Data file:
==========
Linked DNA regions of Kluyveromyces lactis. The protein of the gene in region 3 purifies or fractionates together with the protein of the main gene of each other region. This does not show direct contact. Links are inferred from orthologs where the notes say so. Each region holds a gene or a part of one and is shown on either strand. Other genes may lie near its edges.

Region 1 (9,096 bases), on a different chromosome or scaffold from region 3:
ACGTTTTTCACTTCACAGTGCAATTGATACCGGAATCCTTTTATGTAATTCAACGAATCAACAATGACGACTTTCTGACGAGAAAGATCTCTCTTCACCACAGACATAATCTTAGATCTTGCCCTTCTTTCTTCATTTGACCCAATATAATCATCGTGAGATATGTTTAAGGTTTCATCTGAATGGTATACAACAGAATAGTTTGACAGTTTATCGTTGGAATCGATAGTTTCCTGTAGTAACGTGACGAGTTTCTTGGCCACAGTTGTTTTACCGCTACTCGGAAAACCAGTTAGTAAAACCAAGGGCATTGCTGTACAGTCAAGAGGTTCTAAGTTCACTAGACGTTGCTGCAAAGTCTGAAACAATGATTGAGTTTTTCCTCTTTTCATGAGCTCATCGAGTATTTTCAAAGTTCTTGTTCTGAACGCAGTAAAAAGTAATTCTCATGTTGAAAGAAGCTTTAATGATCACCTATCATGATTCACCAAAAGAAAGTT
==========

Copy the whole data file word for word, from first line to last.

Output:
Linked DNA regions of Kluyveromyces lactis. The protein of the gene in region 3 purifies or fractionates together with the protein of the main gene of each other region. This does not show direct contact. Links are inferred from orthologs where the notes say so. Each region holds a gene or a part of one and is shown on either strand. Other genes may lie near its edges.

Region 1 (9,096 bases), on a different chromosome or scaffold from region 3:
ACGTTTTTCACTTCACAGTGCAATTGATACCGGAATCCTTTTATGTAATTCAACGAATCAACAATGACGACTTTCTGACGAGAAAGATCTCTCTTCACCACAGACATAATCTTAGATCTTGCCCTTCTTTCTTCATTTGACCCAATATAATCATCGTGAGATATGTTTAAGGTTTCATCTGAATGGTATACAACAGAATAGTTTGACAGTTTATCGTTGGAATCGATAGTTTCCTGTAGTAACGTGACGAGTTTCTTGGCCACAGTTGTTTTACCGCTACTCGGAAAACCAGTTAGTAAAACCAAGGGCATTGCTGTACAGTCAAGAGGTTCTAAGTTCACTAGACGTTGCTGCAAAGTCTGAAACAATGATTGAGTTTTTCCTCTTTTCATGAGCTCATCGAGTATTTTCAAAGTTCTTGTTCTGAACGCAGTAAAAAGTAATTCTCATGTTGAAAGAAGCTTTAATGATCACCTATCATGATTCACCAAAAGAAAGTT